Today, switching to a vegan diet is easier than ever, with almost all national supermarkets and even some fast-food chains carrying a wide range of vegan options.
Don’t get us wrong — going vegan is still a challenge for many. Veganism requires you to eliminate all animal byproducts, including eggs, dairy, and even honey from your diet. That means some bread, marshmallows, and even certain types of alcohol are off-limits. The switch may be hard, but it’s well worth it whether the switch is for ethical or health-related reasons, or just out of plain curiosity. This is because the benefits are well worth the restrictions—veganism is animal friendly, boosts your health, and improves your mood.
Are you considering switching to a vegan diet? Keep reading to learn more about the advantages.
Keep in mind that vegan doesn’t automatically mean healthy. Oreos, certain non-dairy ice creams, and even tater tots are all vegan options that aren’t necessarily the healthiest products available. Since some of the biggest and most common sources of energy come from meat-based protein, dairy, and bread, many new vegans replace these with empty calories for every meal. Like any diet, it’s important to eat balanced meals that are full of vitamins and nutrients. As long as you do, you’ll be sure veganism works for you.
A vegan diet is quite different from the standard Western diet. By cutting out meat and other animal products, you rely on other foods like whole grains, beans, fruits, vegetables, nuts, and seeds, all foods full of body and mind-boosting nutrients.
Several studies concluded that, in general, vegan diets also contain more fiber, antioxidants, and plant compounds than other diets. They may also contain more magnesium, potassium, folate, and vitamins A, C, and E to boost bone strength, immunity, and skin elasticity.
Processed sugars and fats can take a toll on your energy levels, so when you start eating healthy, nutrient-rich foods, you start to feel a boost in your mood and liveliness. Because clean vegan diets are full of healthy fats and complex carbs, many vegans feel the lifestyle change invigorated them. In one 2014 study, vegans reported lower stress levels than omnivores, so you truly may be able to improve your mood and lower your anxiety levels with this diet change.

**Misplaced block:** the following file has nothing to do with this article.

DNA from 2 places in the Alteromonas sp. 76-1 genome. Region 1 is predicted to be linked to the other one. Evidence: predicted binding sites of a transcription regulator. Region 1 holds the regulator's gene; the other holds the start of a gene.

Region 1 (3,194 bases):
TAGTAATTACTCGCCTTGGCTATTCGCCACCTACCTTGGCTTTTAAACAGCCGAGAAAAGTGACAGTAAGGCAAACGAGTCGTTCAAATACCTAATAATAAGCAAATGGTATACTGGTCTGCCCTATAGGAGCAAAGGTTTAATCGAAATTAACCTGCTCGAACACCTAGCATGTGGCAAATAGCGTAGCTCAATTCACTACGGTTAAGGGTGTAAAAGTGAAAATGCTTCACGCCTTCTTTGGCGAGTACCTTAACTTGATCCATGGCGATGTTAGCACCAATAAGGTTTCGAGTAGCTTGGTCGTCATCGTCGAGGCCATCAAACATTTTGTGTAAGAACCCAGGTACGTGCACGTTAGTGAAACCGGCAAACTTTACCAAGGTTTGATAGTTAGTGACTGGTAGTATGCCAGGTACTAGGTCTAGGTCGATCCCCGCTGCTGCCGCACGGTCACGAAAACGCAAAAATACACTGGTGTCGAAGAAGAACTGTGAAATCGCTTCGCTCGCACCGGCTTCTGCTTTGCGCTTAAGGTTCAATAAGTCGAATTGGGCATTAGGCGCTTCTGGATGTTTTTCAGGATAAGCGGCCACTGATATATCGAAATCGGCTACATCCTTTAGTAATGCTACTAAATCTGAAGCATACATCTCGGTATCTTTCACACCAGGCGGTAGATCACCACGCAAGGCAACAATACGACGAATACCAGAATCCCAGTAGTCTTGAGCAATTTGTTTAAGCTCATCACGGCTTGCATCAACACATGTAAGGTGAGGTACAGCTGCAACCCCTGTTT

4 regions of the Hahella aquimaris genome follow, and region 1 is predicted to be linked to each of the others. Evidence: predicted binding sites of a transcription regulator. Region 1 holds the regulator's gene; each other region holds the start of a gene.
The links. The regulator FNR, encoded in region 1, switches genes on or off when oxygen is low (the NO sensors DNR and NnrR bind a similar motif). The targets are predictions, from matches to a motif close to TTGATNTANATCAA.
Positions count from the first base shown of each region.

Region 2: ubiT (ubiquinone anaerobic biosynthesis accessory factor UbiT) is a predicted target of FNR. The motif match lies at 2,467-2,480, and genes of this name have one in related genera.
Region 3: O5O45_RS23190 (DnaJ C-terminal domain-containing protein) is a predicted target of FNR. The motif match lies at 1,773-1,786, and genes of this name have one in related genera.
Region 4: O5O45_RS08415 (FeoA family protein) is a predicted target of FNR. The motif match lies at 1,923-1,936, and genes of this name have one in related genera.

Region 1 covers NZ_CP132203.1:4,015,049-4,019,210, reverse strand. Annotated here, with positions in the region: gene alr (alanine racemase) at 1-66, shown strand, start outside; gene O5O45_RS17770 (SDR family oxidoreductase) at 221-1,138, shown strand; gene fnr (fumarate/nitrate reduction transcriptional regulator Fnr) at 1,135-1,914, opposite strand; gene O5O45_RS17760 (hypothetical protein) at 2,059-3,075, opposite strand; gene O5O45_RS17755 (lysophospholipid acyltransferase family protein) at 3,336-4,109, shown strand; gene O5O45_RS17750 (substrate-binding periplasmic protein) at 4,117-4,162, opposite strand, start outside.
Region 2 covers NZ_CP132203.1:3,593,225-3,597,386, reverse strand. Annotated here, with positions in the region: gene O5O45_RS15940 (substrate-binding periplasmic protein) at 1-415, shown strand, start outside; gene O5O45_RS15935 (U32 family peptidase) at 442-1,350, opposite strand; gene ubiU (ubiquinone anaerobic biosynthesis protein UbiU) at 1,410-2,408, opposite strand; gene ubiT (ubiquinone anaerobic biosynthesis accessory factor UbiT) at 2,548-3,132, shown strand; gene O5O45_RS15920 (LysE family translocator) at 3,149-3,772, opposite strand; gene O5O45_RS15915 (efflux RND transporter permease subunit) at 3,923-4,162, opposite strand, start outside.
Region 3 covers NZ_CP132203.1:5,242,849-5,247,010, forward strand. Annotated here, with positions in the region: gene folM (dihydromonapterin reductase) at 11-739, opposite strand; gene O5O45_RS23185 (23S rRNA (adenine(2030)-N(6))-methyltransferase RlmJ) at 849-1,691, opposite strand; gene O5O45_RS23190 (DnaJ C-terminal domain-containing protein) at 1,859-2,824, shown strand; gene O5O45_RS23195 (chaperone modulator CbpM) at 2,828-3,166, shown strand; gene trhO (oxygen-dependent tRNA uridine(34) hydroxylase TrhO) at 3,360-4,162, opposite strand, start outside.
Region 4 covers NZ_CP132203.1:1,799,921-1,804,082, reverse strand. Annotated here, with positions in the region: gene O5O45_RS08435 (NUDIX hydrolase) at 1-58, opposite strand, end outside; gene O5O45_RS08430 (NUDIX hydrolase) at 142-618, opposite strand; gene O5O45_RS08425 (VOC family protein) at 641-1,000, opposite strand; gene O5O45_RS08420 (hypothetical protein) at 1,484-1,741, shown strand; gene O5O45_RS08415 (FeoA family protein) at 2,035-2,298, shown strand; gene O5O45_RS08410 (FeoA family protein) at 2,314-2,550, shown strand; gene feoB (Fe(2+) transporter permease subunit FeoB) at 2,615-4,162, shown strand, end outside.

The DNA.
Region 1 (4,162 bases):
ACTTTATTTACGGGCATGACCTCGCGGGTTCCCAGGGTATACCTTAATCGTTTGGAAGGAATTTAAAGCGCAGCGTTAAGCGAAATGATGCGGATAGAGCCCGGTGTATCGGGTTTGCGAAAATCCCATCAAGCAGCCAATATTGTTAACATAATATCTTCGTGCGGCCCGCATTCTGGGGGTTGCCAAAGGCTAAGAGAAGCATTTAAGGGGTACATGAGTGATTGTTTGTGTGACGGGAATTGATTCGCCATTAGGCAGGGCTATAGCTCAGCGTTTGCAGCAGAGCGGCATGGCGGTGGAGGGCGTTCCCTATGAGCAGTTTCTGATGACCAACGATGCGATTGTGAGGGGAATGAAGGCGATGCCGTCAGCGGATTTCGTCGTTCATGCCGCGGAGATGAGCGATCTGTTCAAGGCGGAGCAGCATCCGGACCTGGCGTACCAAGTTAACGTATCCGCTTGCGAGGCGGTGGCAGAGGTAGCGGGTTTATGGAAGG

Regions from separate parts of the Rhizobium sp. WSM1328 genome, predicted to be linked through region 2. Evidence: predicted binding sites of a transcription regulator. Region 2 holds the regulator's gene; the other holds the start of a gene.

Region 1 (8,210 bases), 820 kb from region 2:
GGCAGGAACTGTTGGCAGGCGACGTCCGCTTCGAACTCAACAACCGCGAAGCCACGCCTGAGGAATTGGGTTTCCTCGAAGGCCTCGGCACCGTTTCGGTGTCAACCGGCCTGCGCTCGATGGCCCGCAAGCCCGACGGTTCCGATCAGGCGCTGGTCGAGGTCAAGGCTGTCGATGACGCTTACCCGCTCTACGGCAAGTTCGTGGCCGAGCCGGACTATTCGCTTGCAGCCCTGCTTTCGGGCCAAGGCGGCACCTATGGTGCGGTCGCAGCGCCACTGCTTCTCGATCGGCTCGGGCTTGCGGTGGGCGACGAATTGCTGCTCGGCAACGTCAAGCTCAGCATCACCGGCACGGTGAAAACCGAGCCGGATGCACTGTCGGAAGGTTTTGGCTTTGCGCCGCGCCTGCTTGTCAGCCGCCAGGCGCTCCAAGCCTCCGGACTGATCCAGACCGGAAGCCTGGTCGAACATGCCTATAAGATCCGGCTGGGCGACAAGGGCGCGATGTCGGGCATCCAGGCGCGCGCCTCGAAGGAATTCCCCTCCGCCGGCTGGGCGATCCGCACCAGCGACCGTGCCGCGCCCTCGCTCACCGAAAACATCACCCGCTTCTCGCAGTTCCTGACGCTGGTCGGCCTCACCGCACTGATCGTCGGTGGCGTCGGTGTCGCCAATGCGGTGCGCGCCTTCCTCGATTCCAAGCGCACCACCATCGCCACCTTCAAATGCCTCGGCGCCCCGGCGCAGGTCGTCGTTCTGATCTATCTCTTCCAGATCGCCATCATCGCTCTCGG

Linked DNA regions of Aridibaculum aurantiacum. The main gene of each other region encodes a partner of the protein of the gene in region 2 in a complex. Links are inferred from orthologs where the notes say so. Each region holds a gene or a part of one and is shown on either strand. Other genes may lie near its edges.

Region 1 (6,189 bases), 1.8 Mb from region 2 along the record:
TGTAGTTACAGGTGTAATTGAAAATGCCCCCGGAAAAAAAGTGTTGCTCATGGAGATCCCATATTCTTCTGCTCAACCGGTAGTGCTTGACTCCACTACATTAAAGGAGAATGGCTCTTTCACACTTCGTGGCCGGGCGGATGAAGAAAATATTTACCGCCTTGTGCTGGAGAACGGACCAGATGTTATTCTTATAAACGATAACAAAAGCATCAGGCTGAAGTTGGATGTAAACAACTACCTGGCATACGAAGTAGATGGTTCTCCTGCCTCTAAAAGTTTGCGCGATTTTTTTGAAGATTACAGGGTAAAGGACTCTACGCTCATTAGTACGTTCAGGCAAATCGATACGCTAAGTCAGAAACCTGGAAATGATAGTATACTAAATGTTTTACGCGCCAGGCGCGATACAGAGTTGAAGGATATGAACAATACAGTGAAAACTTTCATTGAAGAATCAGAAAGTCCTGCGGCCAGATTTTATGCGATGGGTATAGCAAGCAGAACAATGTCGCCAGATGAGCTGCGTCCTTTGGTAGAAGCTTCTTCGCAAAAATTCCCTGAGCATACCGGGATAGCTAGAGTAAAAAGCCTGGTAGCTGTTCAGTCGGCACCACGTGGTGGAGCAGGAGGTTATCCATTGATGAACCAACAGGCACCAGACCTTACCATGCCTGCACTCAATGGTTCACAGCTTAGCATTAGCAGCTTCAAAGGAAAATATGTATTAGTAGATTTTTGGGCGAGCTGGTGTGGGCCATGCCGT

Eating more vegetables, fruits, legumes, and fiber is correlated with a lower risk of heart disease, so a vegan diet can actually protect your body against disease. Vegans may also have up to a 75% lower risk of developing high blood pressure than the general population.
Vegans also tend to have lower blood sugar, higher sensitivity to insulin, and a lower risk of developing type 2 diabetes. Some studies have also found that people with diabetes who replace meat with plant protein can reduce their risk of kidney-related diseases.
A lot of people cite ethical concerns as their reason for switching to a vegan diet. For many, consuming any animal byproduct is inhumane, no matter how the animals were farmed. Unfortunately, the notion that a vegan diet is better for the environment is largely a myth.
Raising cattle does contribute to the planet’s methane gas emissions and, indeed, causes more environmental and water damage than any other individual food product. However, vegetarian and vegan products aren’t innocent, either. Out-of-season fruits are often imported, releasing toxic smog into the air from the trucks, planes, and boats that ship them. Additionally, there is a human toll: Some farms pay migrant workers substandard wages for over 12 hours a day, causing an outcry from human rights advocates.
That being said, it’s impossible to make sure that every food you consume is completely harmless. However, buying local and researching where your food comes from can go a long way in minimizing your environmental and human impact, regardless of your diet.
There are tons of advantages to eliminating meat and animal products from your diet. It can positively impact your health in numerous ways, decrease your anxiety levels, and save some animals. Veganism isn’t for everybody, so listen to your body and make sure that whatever food you eat is fueling your mind and body.
BlissMark provides information regarding health, wellness, and beauty. The information within this article is not intended to be medical advice. Before starting any diet or exercise routine, consult your physician. If you don’t have a primary care physician, the United States Health & Human Services department has a free online tool that can help you locate a clinic in your area. We are not medical professionals, have not verified or vetted any programs, and in no way intend our content to be anything more than informative and inspiring.
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